The following year, having turned 21, my impatient little self saw an attractive opportunity that would light up my life – and allow me to jump right over high-school. What if I attended a local university as a mature student rather than stick around to graduate from high-school? My reasoning was that if I could successfully complete just one year of university, if I could spend the next 10 months studying something interesting that challenged my mind rather than doing six more high-school courses, (I was not credited for the French course, which I dropped rather than comply with the imposed restrictions to sit pretty and bite my tongue while in class) my future employers would naturally assume that I had completed high-school. And I need never discuss that unfortunate part of my history again.
In June, armed with top-notch grades from the past year, I applied to York University and was accepted – on probation – into Glendon College’s Bilingual Program. I was in joy and so were my teachers, to see one of their charges blossom as she might! I was awarded several scholarships and an academic award during my three-year Bachelor of Arts degree.
I never did talk about my high-school fiasco until decades later, and only when it helped someone recognize that they too had options.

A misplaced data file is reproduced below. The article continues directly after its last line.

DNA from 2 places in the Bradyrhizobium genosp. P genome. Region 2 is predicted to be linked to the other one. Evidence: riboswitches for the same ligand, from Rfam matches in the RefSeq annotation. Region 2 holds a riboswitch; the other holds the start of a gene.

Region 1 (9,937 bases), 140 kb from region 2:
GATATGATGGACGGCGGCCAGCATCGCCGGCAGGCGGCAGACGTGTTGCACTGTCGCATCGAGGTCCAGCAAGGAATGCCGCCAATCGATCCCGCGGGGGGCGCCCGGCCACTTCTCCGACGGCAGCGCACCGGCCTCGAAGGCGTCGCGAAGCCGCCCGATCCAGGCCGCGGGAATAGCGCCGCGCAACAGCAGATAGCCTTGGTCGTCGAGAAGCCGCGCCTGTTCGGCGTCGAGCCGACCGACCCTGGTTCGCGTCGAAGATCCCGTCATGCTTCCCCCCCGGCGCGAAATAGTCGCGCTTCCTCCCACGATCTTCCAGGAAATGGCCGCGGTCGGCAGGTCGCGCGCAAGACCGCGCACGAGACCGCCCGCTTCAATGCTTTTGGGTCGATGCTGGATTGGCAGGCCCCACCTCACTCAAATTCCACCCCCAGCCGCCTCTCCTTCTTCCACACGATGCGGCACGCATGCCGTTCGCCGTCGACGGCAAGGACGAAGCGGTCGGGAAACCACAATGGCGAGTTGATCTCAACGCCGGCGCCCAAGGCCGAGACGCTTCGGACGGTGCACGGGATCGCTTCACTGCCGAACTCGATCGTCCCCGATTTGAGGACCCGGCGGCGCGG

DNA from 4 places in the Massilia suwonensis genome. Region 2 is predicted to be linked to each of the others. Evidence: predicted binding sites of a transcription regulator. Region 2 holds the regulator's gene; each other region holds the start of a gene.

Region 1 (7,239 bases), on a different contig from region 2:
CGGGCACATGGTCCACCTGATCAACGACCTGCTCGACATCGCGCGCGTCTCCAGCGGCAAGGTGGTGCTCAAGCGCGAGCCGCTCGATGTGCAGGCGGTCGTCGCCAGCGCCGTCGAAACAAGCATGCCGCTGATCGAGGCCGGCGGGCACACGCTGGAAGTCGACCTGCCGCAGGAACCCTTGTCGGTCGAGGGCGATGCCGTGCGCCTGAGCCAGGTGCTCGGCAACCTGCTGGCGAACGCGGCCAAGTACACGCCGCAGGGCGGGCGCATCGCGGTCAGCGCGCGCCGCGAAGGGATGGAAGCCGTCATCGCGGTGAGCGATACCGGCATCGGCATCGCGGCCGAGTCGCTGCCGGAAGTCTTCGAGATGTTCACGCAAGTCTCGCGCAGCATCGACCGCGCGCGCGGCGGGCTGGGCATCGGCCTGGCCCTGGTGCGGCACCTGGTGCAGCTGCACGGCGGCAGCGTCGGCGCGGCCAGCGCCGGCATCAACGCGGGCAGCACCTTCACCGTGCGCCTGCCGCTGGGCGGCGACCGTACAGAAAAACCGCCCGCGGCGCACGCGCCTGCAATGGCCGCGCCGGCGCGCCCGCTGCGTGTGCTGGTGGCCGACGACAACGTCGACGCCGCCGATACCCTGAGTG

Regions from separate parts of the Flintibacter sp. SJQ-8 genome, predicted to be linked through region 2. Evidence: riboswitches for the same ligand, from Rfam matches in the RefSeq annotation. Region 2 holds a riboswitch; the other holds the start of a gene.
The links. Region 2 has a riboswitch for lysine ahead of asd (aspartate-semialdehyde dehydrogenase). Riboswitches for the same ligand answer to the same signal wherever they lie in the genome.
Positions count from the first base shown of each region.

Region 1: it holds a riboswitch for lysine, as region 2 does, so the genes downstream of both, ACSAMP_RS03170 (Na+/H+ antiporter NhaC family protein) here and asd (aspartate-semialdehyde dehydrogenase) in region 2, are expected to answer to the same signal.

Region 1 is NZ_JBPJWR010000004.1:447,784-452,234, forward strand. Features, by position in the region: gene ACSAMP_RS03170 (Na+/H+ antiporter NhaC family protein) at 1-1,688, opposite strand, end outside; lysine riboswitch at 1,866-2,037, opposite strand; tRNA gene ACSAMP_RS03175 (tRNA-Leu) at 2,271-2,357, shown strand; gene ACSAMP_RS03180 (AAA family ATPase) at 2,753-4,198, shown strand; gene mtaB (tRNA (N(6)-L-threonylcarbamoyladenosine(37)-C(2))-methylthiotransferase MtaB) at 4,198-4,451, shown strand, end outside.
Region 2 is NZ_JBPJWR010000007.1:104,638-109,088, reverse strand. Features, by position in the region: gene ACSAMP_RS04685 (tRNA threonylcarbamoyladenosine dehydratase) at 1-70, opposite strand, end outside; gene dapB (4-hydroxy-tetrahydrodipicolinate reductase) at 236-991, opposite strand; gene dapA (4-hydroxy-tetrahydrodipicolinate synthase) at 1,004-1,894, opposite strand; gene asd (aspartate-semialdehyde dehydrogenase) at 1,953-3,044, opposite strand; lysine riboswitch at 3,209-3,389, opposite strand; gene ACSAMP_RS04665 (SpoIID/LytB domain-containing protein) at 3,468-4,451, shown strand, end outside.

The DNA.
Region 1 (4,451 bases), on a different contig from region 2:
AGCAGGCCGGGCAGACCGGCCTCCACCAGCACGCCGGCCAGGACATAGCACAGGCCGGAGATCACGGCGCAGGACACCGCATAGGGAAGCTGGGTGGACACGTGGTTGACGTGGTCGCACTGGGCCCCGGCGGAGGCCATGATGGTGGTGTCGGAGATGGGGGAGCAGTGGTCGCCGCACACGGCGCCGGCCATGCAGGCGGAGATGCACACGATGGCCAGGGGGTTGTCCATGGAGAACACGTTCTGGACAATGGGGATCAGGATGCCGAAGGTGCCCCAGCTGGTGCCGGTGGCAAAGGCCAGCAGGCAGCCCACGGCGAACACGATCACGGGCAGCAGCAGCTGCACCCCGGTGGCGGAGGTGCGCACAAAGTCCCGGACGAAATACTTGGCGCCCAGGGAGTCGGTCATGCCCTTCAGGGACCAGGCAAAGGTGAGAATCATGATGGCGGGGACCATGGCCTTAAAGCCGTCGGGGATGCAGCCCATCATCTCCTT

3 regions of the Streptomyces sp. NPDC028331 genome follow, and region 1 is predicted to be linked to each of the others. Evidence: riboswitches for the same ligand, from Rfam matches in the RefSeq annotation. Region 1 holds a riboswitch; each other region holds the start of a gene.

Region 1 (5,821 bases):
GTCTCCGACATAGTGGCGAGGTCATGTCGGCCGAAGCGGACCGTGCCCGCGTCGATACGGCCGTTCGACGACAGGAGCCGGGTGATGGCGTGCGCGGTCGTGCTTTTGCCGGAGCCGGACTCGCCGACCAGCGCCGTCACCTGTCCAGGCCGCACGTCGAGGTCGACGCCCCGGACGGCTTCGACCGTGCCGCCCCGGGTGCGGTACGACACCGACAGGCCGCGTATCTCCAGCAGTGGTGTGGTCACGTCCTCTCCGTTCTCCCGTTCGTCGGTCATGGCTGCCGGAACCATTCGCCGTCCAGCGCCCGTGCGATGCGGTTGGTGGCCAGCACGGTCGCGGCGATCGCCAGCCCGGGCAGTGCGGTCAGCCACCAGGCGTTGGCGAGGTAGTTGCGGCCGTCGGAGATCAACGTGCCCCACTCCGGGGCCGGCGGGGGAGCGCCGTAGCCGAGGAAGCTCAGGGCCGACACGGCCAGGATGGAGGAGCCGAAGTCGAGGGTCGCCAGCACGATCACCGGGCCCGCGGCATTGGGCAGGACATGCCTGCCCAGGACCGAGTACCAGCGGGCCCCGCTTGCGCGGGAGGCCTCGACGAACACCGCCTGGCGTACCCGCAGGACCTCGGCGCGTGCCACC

And now, at the age of 59 (60 by the time class begins) I have applied for a Masters of Arts in Counselling Psychology, with the intent to launch a second career as a Mental Health Therapist, only part-time and in balance with my creative endeavours. A special interest for me will be learning how to integrate the creative act within treatments.
Being newly retired, I miss the intellectual stimulation of my job. While I have addressed my need for a creative outlet by establishing The Sewing Studio where I spend my days making stuff, I still crave formalized learning and I hope I always will.
In addition, I feel that my lived experience of learning to successfully manage depression, PTSD and generalized anxiety over the past 15 years, arms me with a level of understanding and the assurance that I have something to contribute. If I can help to make our world a better place by supporting one person at a time, someone who is feeling vulnerable and looking for better coping skills, I want to do that. But
I want to be properly equipped to do that.
Perhaps this is what is meant to have a calling.